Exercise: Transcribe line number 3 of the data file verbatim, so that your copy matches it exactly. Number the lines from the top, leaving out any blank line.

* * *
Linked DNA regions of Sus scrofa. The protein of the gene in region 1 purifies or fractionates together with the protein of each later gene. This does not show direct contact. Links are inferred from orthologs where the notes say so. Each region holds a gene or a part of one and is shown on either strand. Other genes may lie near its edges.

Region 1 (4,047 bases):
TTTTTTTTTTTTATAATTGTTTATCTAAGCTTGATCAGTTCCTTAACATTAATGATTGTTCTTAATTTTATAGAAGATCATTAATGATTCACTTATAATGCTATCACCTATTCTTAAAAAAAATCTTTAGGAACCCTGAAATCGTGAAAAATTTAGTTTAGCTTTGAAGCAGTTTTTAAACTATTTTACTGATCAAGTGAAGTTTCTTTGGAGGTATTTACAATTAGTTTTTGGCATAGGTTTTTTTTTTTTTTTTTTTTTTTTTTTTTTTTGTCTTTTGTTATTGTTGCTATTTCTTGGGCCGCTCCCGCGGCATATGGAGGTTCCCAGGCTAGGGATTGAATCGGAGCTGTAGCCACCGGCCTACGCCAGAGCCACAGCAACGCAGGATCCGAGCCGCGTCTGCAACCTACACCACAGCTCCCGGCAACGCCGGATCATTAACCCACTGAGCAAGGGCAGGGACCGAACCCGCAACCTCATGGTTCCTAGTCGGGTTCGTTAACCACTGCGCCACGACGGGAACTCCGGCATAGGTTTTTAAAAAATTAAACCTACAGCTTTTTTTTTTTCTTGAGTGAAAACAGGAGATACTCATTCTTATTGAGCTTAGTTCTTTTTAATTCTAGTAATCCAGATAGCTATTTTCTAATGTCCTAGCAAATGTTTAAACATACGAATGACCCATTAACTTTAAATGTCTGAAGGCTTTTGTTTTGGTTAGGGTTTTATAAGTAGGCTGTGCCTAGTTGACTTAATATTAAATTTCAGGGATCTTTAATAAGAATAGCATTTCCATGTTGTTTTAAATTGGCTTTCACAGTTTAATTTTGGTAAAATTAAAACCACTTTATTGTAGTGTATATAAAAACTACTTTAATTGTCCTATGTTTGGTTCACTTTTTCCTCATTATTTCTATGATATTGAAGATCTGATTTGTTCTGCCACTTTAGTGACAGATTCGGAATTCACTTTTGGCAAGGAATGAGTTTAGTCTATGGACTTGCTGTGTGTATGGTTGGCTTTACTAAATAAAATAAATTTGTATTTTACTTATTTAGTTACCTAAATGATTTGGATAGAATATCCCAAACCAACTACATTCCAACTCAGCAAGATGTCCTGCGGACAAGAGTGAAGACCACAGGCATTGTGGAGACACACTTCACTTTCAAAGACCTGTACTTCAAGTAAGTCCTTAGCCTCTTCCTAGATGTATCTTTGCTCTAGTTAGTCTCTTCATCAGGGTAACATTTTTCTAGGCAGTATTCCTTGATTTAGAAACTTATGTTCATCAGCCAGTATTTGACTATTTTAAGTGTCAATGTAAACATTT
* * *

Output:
TTTTTTTTTTTTATAATTGTTTATCTAAGCTTGATCAGTTCCTTAACATTAATGATTGTTCTTAATTTTATAGAAGATCATTAATGATTCACTTATAATGCTATCACCTATTCTTAAAAAAAATCTTTAGGAACCCTGAAATCGTGAAAAATTTAGTTTAGCTTTGAAGCAGTTTTTAAACTATTTTACTGATCAAGTGAAGTTTCTTTGGAGGTATTTACAATTAGTTTTTGGCATAGGTTTTTTTTTTTTTTTTTTTTTTTTTTTTTTTTGTCTTTTGTTATTGTTGCTATTTCTTGGGCCGCTCCCGCGGCATATGGAGGTTCCCAGGCTAGGGATTGAATCGGAGCTGTAGCCACCGGCCTACGCCAGAGCCACAGCAACGCAGGATCCGAGCCGCGTCTGCAACCTACACCACAGCTCCCGGCAACGCCGGATCATTAACCCACTGAGCAAGGGCAGGGACCGAACCCGCAACCTCATGGTTCCTAGTCGGGTTCGTTAACCACTGCGCCACGACGGGAACTCCGGCATAGGTTTTTAAAAAATTAAACCTACAGCTTTTTTTTTTTCTTGAGTGAAAACAGGAGATACTCATTCTTATTGAGCTTAGTTCTTTTTAATTCTAGTAATCCAGATAGCTATTTTCTAATGTCCTAGCAAATGTTTAAACATACGAATGACCCATTAACTTTAAATGTCTGAAGGCTTTTGTTTTGGTTAGGGTTTTATAAGTAGGCTGTGCCTAGTTGACTTAATATTAAATTTCAGGGATCTTTAATAAGAATAGCATTTCCATGTTGTTTTAAATTGGCTTTCACAGTTTAATTTTGGTAAAATTAAAACCACTTTATTGTAGTGTATATAAAAACTACTTTAATTGTCCTATGTTTGGTTCACTTTTTCCTCATTATTTCTATGATATTGAAGATCTGATTTGTTCTGCCACTTTAGTGACAGATTCGGAATTCACTTTTGGCAAGGAATGAGTTTAGTCTATGGACTTGCTGTGTGTATGGTTGGCTTTACTAAATAAAATAAATTTGTATTTTACTTATTTAGTTACCTAAATGATTTGGATAGAATATCCCAAACCAACTACATTCCAACTCAGCAAGATGTCCTGCGGACAAGAGTGAAGACCACAGGCATTGTGGAGACACACTTCACTTTCAAAGACCTGTACTTCAAGTAAGTCCTTAGCCTCTTCCTAGATGTATCTTTGCTCTAGTTAGTCTCTTCATCAGGGTAACATTTTTCTAGGCAGTATTCCTTGATTTAGAAACTTATGTTCATCAGCCAGTATTTGACTATTTTAAGTGTCAATGTAAACATTT